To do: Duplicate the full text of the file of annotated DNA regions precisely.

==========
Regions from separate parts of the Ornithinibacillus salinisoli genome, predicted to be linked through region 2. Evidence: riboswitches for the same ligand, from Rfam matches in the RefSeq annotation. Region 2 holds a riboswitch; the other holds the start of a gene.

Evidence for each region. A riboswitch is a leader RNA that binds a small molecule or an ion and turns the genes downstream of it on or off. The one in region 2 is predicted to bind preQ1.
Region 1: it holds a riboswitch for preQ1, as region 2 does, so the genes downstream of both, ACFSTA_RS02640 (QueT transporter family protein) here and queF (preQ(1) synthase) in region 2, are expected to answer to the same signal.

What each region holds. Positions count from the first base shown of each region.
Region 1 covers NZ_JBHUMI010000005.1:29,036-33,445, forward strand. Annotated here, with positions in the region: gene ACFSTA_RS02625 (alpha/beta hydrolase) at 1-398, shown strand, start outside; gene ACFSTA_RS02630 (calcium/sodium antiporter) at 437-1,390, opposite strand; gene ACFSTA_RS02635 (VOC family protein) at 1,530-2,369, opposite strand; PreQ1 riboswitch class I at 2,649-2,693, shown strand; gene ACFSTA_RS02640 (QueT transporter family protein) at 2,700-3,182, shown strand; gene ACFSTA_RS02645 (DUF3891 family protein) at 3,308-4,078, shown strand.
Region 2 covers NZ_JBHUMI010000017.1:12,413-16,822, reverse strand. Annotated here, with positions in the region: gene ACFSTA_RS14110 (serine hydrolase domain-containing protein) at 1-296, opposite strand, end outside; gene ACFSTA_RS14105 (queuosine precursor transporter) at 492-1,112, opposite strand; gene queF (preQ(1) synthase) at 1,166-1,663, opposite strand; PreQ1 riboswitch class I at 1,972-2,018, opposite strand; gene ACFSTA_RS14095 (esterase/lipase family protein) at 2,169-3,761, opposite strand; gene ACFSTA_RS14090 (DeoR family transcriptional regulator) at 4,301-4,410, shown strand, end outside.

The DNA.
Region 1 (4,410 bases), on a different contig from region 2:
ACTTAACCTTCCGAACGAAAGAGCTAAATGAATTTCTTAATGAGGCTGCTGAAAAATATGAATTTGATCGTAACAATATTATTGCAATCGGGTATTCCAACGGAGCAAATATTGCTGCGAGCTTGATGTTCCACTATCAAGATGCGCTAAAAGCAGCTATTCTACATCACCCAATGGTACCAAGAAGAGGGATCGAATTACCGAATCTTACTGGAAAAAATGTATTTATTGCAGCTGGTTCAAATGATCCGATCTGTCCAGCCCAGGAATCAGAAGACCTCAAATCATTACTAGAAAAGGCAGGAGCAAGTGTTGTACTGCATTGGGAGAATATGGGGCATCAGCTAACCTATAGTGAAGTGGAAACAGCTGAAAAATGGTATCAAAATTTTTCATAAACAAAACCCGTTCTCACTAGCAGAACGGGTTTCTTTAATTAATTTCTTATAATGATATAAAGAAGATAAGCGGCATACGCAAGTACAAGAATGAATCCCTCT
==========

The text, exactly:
Regions from separate parts of the Ornithinibacillus salinisoli genome, predicted to be linked through region 2. Evidence: riboswitches for the same ligand, from Rfam matches in the RefSeq annotation. Region 2 holds a riboswitch; the other holds the start of a gene.

Evidence for each region. A riboswitch is a leader RNA that binds a small molecule or an ion and turns the genes downstream of it on or off. The one in region 2 is predicted to bind preQ1.
Region 1: it holds a riboswitch for preQ1, as region 2 does, so the genes downstream of both, ACFSTA_RS02640 (QueT transporter family protein) here and queF (preQ(1) synthase) in region 2, are expected to answer to the same signal.

What each region holds. Positions count from the first base shown of each region.
Region 1 covers NZ_JBHUMI010000005.1:29,036-33,445, forward strand. Annotated here, with positions in the region: gene ACFSTA_RS02625 (alpha/beta hydrolase) at 1-398, shown strand, start outside; gene ACFSTA_RS02630 (calcium/sodium antiporter) at 437-1,390, opposite strand; gene ACFSTA_RS02635 (VOC family protein) at 1,530-2,369, opposite strand; PreQ1 riboswitch class I at 2,649-2,693, shown strand; gene ACFSTA_RS02640 (QueT transporter family protein) at 2,700-3,182, shown strand; gene ACFSTA_RS02645 (DUF3891 family protein) at 3,308-4,078, shown strand.
Region 2 covers NZ_JBHUMI010000017.1:12,413-16,822, reverse strand. Annotated here, with positions in the region: gene ACFSTA_RS14110 (serine hydrolase domain-containing protein) at 1-296, opposite strand, end outside; gene ACFSTA_RS14105 (queuosine precursor transporter) at 492-1,112, opposite strand; gene queF (preQ(1) synthase) at 1,166-1,663, opposite strand; PreQ1 riboswitch class I at 1,972-2,018, opposite strand; gene ACFSTA_RS14095 (esterase/lipase family protein) at 2,169-3,761, opposite strand; gene ACFSTA_RS14090 (DeoR family transcriptional regulator) at 4,301-4,410, shown strand, end outside.

The DNA.
Region 1 (4,410 bases), on a different contig from region 2:
ACTTAACCTTCCGAACGAAAGAGCTAAATGAATTTCTTAATGAGGCTGCTGAAAAATATGAATTTGATCGTAACAATATTATTGCAATCGGGTATTCCAACGGAGCAAATATTGCTGCGAGCTTGATGTTCCACTATCAAGATGCGCTAAAAGCAGCTATTCTACATCACCCAATGGTACCAAGAAGAGGGATCGAATTACCGAATCTTACTGGAAAAAATGTATTTATTGCAGCTGGTTCAAATGATCCGATCTGTCCAGCCCAGGAATCAGAAGACCTCAAATCATTACTAGAAAAGGCAGGAGCAAGTGTTGTACTGCATTGGGAGAATATGGGGCATCAGCTAACCTATAGTGAAGTGGAAACAGCTGAAAAATGGTATCAAAATTTTTCATAAACAAAACCCGTTCTCACTAGCAGAACGGGTTTCTTTAATTAATTTCTTATAATGATATAAAGAAGATAAGCGGCATACGCAAGTACAAGAATGAATCCCTCT